Hi everyone, This is my first post and to come to the point: i need some guidance on a project i am working on. Some ideas on how to solve it would be total fine. My profession as a electrochemist, needs some signal processing related stuff, and since its a hot topic in our research group, i cant reveal everything. To start: There is a system which exhibits some resonance phenomena, which i can track with a real time spectrum analyzer. But! the frequency of this signal is shifting with varying speed. The goal is to track this signal with a peakfinder function, and feed the same frequency back into to system at the same time as it is detected. Is this possible? Even if there is a delay in taking the samples, and calculating the fft? i was thinking of a doppler shift compensation stuff, which is avaible in gnu radio, but never worked with this so far. For those who dont want to read everything: Is it possible, to output the same frequency at the exact same time as an observed signal which is shifting with time ? Thank you, Stephan
Hi Stephan, Yes this is possible and there exist numerous solutions. The correct search term is PLL or Phase Locked Loop. But without more specific details (frequency and bandwidth, speed of change, signal level and application) it is impossible to be more specfic. Best regards, Udo
>The correct search term is PLL or Phase Locked Loop. More likely: FLL
Hi Udo, Thank you for your time. - There exist numerous frequencies, and even harmonic distortion, caused by the systems non-linearity. - The speed of change is also specific from case to case, but is expected to be slower than 100 kHz. - The signal level is expected to be in the picovolt up to nanovolt range which is amplified by a instrumentation amp (DC coupled),.. but thats a different story. - The SNR ratio is expected to be about 10 dB. - The frequency range is between 10kHz up to 10 MHz, bandwith depends on frequency resolution - the frequency shift starts for example at 10 kHz and stops at 50 kHz with a speed of 1kHz up to 100 kHz. Greets Stephan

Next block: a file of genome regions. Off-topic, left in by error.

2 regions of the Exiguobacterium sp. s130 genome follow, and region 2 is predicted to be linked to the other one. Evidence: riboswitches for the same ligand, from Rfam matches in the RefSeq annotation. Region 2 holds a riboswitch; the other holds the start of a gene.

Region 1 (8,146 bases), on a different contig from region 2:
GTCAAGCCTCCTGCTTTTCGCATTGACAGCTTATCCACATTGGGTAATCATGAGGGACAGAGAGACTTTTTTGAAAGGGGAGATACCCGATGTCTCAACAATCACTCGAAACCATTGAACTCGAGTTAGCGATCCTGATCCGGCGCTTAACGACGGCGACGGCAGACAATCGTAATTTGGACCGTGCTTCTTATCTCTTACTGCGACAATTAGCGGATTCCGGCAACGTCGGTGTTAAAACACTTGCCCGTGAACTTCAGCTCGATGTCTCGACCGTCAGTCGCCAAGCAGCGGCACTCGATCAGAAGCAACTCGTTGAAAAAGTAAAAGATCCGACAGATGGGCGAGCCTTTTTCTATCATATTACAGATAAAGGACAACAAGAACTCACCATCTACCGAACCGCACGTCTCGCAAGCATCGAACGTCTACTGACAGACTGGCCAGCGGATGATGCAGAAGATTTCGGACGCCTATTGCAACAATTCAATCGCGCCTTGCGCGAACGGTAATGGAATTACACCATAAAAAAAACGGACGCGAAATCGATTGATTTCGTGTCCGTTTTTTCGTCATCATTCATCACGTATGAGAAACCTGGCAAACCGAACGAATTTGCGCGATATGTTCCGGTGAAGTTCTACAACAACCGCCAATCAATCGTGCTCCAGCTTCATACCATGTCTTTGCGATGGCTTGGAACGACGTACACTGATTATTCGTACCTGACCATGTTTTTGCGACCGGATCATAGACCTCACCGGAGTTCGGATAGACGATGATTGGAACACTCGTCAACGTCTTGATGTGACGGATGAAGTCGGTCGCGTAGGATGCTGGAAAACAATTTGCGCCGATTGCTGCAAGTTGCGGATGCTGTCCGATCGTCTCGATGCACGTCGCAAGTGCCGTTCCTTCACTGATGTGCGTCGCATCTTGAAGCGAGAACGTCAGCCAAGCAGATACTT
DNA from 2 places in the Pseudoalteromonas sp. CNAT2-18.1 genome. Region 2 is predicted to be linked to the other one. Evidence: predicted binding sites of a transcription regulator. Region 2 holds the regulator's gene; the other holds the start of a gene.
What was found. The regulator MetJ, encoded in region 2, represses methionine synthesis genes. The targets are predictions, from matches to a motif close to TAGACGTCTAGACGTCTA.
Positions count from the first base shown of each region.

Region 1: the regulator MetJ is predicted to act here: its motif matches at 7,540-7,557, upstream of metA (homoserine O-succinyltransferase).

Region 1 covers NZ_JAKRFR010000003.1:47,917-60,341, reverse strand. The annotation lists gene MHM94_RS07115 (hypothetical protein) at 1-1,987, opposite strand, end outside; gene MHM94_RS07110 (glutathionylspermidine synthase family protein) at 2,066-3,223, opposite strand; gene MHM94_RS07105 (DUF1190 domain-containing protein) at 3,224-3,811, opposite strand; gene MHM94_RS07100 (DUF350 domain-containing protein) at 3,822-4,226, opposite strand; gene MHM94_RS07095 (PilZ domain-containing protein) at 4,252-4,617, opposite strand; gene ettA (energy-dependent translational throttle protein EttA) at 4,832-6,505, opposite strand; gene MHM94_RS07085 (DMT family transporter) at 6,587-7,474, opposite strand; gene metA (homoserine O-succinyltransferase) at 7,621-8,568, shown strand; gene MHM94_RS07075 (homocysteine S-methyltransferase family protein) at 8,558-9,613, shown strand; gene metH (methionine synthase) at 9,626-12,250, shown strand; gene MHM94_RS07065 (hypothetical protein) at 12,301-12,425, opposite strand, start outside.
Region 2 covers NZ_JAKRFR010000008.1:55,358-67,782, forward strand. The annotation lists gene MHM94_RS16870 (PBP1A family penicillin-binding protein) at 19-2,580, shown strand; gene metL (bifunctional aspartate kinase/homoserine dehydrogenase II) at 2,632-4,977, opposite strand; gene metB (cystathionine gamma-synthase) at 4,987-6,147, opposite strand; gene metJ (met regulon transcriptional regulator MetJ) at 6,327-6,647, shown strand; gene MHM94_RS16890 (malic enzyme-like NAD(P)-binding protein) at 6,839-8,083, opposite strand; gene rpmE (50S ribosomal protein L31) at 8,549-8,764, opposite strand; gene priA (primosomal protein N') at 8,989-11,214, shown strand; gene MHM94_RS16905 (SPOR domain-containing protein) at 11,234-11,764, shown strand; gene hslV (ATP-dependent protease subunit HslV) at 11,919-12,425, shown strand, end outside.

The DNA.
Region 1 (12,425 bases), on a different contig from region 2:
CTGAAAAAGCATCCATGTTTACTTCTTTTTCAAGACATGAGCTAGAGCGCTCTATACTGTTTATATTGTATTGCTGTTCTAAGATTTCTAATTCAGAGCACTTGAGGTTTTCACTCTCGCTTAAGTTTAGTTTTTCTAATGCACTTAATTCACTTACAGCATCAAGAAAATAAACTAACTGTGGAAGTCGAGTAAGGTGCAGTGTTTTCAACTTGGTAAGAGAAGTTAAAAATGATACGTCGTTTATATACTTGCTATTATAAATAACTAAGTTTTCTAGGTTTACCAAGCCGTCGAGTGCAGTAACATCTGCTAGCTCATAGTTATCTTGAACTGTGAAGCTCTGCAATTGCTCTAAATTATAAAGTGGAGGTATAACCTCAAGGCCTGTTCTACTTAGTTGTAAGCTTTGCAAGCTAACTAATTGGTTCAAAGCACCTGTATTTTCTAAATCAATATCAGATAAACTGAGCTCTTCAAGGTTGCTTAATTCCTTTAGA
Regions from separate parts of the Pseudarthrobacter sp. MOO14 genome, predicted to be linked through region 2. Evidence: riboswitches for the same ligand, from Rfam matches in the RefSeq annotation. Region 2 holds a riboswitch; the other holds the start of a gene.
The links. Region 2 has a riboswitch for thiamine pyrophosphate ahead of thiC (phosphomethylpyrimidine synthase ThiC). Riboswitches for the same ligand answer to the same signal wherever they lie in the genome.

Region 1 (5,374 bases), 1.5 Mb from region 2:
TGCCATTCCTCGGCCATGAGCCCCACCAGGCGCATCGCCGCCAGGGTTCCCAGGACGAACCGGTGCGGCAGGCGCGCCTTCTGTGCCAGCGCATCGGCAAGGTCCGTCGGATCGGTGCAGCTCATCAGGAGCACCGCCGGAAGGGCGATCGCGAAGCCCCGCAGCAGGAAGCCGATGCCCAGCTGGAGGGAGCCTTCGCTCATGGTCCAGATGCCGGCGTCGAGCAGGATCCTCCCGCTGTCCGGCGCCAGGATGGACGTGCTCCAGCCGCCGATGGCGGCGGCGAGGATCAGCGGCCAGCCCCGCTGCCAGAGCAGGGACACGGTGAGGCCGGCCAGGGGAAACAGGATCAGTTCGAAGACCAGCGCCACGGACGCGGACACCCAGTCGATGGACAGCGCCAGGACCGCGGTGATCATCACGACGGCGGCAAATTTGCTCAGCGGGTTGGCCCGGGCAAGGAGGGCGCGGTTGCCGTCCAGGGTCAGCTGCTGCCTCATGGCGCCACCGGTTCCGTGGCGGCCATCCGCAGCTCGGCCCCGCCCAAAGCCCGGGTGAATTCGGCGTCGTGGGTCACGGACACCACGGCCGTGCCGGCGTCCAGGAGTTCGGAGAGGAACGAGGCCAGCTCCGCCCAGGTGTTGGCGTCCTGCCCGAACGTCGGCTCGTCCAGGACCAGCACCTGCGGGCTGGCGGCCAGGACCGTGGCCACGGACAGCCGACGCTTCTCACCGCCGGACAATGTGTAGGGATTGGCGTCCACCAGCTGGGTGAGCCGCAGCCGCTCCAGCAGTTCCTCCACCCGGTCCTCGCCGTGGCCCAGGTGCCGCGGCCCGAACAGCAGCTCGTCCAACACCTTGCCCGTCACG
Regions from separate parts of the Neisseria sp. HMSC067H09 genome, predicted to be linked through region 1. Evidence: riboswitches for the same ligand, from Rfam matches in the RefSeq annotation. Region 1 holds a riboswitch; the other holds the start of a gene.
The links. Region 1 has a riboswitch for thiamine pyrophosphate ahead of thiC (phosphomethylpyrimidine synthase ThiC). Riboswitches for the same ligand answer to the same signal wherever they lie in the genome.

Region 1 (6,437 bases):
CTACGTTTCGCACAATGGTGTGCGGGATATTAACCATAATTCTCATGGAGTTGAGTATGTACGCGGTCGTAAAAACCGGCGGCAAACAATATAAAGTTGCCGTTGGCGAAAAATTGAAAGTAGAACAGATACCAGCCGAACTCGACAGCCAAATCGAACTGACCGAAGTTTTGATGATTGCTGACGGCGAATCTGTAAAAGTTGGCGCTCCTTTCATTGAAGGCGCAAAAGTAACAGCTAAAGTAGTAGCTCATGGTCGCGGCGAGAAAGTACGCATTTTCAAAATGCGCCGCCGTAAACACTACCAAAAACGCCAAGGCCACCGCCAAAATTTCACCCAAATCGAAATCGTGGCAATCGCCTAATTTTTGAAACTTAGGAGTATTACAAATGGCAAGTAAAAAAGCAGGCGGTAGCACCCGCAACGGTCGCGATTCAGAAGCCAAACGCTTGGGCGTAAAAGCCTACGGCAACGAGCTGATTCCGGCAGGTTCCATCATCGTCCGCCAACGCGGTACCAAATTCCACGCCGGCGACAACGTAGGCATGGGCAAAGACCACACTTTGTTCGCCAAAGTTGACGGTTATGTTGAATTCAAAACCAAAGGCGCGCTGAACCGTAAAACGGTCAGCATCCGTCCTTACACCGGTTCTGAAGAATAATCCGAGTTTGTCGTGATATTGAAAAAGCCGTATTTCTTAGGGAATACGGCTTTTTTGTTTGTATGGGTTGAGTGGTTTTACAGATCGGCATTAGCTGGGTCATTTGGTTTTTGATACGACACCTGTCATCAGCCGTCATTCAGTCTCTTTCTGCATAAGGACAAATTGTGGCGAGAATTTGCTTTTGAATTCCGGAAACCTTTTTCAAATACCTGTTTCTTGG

Two questions: - Do you have a time at the start, where you could lock to the one frequency of interest? - How long does it take for your system to change the frequency from 10kHz to 50 kHz in your example above (in seconds)?
1. I can observe it, with a pulse response. But if i can lock into it, 2. Thats one thing which is quiet not sure, it should be as mentioned before slower then 100 kHz (maximum possible speed the system can change), it depends on some chemical reactions taking place
Step 1: Run a FFT with the received signal and find the highest peak in it. Step 2: program a frequency synthesizer with the found frequency (either a µC controlled PLL or a DDS oscillator)
Yeah thats and these are the first steps, but the sampling and fft calculation takes some time. Thats why i want to know if it is possible to output the exact same freq. at the exact same time as the observed frequency which is shifting with time. If there is a too big time mismatch it doesnt work